The first thing I notice upon walking into the exhibit space is that it is very dark; the room is large and empty, save for a few other viewers. In rows, displayed on the walls surrounding me are enormous projections of long windows, which reveal dark shadows and silhouettes of people moving on the other side of the windows. The silhouettes of what appear to be two male figures engaged in conversation as they stand with their backs to the window immediately catch my eye. Above them, a shadow rests upon the ceiling: a group of people, their sharp edges and lines a stark contrast to the way in which their bodies seem to melt into one another, hunch over as they appear to be staring down at me. I cast a quick glance around the room. There appears to be a dozen or so of these shadow-people moving and living through the windows.
My interest piqued, I reach for one of the headsets which rest on a wall behind me. Through the earpieces, I hear a conversation between two people, the words swirling multifariously in a language incomprehensible to me, and through the other piece, an English translation. I realize I am listening to the voices of the two men I noticed when I first walked in. “They caught me today. I am being deported.” “I can’t get my papers in order.” “I haven’t seen my family in over six years.”
I am at the Polish Pavilion on the Venice Biennale, an art festival which takes place over the course of six months. The Biennale occurs every two years and attracts international and contemporary artists who wish to showcase their work in art’s global epicenter. This year, it will remain on display until November 22. The central theme binding all the works together, “Making Worlds,” is quite open-ended.
I was particularly struck by the pavilion of Polish artist Krtysztof Wodiczko. His interpretation of the year’s theme merged the realms of art and politics in such a manner that I became unsure of where one ended and where the other began. The piece I mentioned earlier reflects the political and social reality of modern-day Europe. As the caption on the entrance wall of his pavilion explained, the protagonists of his exhibition are immigrants who “not being ‘at home’ remain eternal guests, strangers deprived of rights who remain mute, invisible, and nameless to communicate, gain a voice or make a presence in a public space.”
The focus on immigration conjured up a reality I had witnessed firsthand while studying abroad in Italy last semester. Economic and political disequilibrium between Western and Eastern Europe has spurred the immigration of less wealthy Eastern Europeans to the more affluent West. These Eastern European immigrants are often so eager for a better life that they disregard the issue of legality, and many of those who settle in the “New World” run great risks. It is an archetypal but tragic story: these immigrants leave their families and risk their own safety over the course of the trip. Once they’ve reached their desired destinations, though, they find themselves unemployed and in constant hiding from authorities who wish to deport them. There are linguistic and cultural barriers which hinder communication between them and those who “belong” in those countries, legally and socially speaking. Social assimilation is next to impossible.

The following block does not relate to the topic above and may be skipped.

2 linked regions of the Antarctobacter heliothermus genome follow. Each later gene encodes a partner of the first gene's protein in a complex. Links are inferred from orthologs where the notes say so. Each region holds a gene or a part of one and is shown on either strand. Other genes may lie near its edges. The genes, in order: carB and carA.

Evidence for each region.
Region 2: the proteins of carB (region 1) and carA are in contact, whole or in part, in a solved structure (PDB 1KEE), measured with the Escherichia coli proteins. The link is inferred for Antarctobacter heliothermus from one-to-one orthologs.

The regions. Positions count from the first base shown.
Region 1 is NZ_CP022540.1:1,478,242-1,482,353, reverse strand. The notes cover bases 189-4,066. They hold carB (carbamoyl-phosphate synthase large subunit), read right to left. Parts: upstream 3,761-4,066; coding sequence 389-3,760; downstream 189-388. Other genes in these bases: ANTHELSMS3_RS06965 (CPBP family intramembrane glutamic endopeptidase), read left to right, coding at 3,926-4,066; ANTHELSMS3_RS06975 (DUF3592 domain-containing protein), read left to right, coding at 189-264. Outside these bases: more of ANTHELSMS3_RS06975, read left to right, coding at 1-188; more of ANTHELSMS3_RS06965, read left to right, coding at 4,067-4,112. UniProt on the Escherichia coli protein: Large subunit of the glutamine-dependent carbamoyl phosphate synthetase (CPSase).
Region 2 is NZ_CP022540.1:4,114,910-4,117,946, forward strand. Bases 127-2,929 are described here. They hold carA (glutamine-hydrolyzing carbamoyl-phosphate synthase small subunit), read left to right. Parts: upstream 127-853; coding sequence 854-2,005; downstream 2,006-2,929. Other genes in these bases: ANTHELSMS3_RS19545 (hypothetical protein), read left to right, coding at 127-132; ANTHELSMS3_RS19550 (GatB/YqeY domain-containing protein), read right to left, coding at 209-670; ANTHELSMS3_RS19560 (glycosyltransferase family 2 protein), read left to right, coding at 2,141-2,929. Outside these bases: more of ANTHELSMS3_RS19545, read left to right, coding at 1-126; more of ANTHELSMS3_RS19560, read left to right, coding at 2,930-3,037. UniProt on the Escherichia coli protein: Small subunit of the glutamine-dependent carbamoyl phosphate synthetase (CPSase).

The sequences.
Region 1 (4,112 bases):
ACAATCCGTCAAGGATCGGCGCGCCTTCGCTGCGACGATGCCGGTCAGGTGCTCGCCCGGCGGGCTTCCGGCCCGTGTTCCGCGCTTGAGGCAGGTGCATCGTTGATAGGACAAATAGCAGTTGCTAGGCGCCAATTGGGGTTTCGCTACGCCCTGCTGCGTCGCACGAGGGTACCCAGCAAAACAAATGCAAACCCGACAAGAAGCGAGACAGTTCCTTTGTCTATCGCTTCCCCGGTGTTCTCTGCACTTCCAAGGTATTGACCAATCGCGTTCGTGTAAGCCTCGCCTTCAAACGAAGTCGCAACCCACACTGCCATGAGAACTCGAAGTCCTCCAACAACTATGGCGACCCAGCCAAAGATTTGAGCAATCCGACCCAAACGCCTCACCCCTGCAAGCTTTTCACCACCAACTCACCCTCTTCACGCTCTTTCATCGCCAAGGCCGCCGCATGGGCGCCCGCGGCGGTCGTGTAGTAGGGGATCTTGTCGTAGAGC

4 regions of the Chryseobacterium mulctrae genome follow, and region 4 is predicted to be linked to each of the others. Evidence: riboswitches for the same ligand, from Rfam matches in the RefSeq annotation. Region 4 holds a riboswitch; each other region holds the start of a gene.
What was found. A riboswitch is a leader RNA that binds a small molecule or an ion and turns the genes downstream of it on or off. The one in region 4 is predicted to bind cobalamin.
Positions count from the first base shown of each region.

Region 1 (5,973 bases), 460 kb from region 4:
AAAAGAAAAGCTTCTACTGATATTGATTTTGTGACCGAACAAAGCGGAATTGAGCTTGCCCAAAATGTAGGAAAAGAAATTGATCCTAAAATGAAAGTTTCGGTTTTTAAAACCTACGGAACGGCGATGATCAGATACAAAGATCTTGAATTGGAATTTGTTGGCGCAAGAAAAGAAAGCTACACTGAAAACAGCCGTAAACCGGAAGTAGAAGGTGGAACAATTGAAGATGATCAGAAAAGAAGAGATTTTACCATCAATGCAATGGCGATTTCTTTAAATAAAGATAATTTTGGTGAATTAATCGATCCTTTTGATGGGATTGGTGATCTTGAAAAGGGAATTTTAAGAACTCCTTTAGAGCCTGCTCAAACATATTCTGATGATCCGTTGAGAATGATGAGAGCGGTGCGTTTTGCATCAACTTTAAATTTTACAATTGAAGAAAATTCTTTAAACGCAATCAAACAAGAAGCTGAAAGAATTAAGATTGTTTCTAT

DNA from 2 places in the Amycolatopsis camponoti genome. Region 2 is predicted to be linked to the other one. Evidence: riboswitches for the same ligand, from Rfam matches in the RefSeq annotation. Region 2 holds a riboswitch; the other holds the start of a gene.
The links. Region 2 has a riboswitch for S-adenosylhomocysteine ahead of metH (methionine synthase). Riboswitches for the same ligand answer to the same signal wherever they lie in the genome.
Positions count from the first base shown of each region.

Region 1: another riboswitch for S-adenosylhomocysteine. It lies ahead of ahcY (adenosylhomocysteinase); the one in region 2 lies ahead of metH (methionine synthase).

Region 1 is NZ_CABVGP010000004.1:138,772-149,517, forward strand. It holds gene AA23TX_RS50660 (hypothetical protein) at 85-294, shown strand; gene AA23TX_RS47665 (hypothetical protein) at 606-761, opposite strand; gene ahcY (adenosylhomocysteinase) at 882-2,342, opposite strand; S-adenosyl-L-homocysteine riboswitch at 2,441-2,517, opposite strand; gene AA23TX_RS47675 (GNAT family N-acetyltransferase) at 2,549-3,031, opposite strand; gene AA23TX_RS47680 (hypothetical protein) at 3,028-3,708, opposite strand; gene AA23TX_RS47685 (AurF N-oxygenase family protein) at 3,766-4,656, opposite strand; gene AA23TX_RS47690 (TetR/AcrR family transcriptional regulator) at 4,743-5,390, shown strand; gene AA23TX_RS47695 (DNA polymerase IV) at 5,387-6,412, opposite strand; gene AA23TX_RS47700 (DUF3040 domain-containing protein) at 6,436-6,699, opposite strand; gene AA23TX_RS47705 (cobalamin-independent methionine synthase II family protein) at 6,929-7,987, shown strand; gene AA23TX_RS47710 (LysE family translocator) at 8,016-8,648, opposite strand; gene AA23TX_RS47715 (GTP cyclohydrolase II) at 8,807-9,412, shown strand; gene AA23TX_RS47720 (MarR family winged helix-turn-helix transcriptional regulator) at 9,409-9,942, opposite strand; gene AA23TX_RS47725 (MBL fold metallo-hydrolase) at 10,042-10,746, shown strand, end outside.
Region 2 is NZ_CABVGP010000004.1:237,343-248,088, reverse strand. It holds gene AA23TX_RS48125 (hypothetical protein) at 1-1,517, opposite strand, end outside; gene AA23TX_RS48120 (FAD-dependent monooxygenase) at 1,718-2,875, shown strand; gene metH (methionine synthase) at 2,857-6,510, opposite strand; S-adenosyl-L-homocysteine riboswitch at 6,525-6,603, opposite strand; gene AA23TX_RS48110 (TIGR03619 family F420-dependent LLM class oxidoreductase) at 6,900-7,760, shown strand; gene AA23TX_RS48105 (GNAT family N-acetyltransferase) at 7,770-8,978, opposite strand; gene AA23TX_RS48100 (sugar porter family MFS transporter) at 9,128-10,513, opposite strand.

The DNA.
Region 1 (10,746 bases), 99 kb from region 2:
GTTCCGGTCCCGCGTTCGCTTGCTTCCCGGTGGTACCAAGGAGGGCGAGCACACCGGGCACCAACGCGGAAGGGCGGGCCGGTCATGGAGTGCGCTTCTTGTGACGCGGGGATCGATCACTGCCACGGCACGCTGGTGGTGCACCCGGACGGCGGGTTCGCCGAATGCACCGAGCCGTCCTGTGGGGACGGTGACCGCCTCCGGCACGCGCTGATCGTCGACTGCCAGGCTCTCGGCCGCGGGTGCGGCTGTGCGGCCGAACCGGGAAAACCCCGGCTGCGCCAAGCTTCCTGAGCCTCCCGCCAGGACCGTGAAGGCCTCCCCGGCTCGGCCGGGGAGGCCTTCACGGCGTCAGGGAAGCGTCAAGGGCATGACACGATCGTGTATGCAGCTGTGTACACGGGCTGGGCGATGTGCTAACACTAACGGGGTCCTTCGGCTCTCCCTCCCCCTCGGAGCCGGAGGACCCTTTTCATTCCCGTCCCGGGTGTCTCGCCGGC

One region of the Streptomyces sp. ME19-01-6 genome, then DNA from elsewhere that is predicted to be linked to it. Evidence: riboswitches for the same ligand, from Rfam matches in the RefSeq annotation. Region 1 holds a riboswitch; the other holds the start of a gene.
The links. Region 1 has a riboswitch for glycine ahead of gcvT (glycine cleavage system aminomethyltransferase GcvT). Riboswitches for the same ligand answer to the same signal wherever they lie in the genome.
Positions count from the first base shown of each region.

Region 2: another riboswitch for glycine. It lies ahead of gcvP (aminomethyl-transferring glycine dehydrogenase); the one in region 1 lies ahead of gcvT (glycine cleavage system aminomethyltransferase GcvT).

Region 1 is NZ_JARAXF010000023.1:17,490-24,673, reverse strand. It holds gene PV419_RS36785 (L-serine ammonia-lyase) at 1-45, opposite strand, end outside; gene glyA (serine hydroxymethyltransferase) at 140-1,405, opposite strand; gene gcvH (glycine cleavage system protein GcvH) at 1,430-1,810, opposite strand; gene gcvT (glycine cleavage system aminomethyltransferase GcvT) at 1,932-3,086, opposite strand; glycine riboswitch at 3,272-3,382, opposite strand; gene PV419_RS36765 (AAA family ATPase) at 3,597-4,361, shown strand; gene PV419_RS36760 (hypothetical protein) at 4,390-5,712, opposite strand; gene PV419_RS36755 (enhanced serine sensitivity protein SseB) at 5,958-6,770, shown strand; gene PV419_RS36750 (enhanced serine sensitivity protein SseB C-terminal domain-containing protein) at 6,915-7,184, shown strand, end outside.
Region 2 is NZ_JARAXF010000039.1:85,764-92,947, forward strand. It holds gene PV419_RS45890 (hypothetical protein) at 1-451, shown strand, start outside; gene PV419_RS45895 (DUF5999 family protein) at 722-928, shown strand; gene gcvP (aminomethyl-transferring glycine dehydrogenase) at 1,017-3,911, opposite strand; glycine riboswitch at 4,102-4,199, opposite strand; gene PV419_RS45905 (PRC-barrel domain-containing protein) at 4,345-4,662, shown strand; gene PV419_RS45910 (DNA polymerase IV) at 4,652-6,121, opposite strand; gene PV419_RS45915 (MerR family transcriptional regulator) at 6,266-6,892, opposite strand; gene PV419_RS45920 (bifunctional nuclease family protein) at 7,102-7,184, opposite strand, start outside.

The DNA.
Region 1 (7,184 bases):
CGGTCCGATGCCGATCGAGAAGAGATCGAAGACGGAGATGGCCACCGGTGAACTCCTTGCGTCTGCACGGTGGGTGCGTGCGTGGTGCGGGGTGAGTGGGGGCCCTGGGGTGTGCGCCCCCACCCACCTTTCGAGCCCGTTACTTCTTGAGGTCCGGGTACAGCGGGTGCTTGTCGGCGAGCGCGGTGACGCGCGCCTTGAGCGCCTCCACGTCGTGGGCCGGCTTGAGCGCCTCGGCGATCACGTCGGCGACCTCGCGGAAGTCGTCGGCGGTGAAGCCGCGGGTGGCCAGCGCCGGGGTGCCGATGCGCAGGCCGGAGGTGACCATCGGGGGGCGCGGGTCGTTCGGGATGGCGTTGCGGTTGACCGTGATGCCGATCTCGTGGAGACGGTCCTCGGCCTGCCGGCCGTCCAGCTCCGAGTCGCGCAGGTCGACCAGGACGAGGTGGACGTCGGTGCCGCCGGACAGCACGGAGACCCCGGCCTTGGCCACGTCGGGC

As I stand before the exhibit, I wonder why it has called to mind these reflections and thoughts. What is it about his work that has prompted me to sift through recollections and experiences I have accumulated over the course of my entire lifetime? I gradually realize that it is precisely this self-reflection that Wodiczko has sought to elicit: it is not the art he is framing, but my emotional awareness of the issue. And this framing is multifaceted: Wodiczko, through controlling the images I see and the soundtrack I hear, has thoughtfully crafted a version of reality which causes me to rethink my own thoughts and feelings through the artist’s chosen perspective.
Wodiczko, by having me frame myself and observe myself seeing reality through the perspective forced upon me, makes me fully conscious of what it is to ignore other people’s individuality and humanity, of the shadows that other people have become. He places me inside the inner sanctum, while the “outsiders” peer at me through the hazy glass. I am the “insider,” I am the culprit. But I hold no prejudice. I support open labor migration, open borders, and poorer countries joining the EU.
Do I? Art, through emotion, self-discovery, and provocation, is a medium of communication through which people can achieve a deeper, more personal, type of political awareness. The viewer may feel threatened by what he sees, accused, guilty, or confused. It will make him think twice, look again, and look inside. Art cannot create political change in itself. Instead, the artist provokes, and the viewer reacts.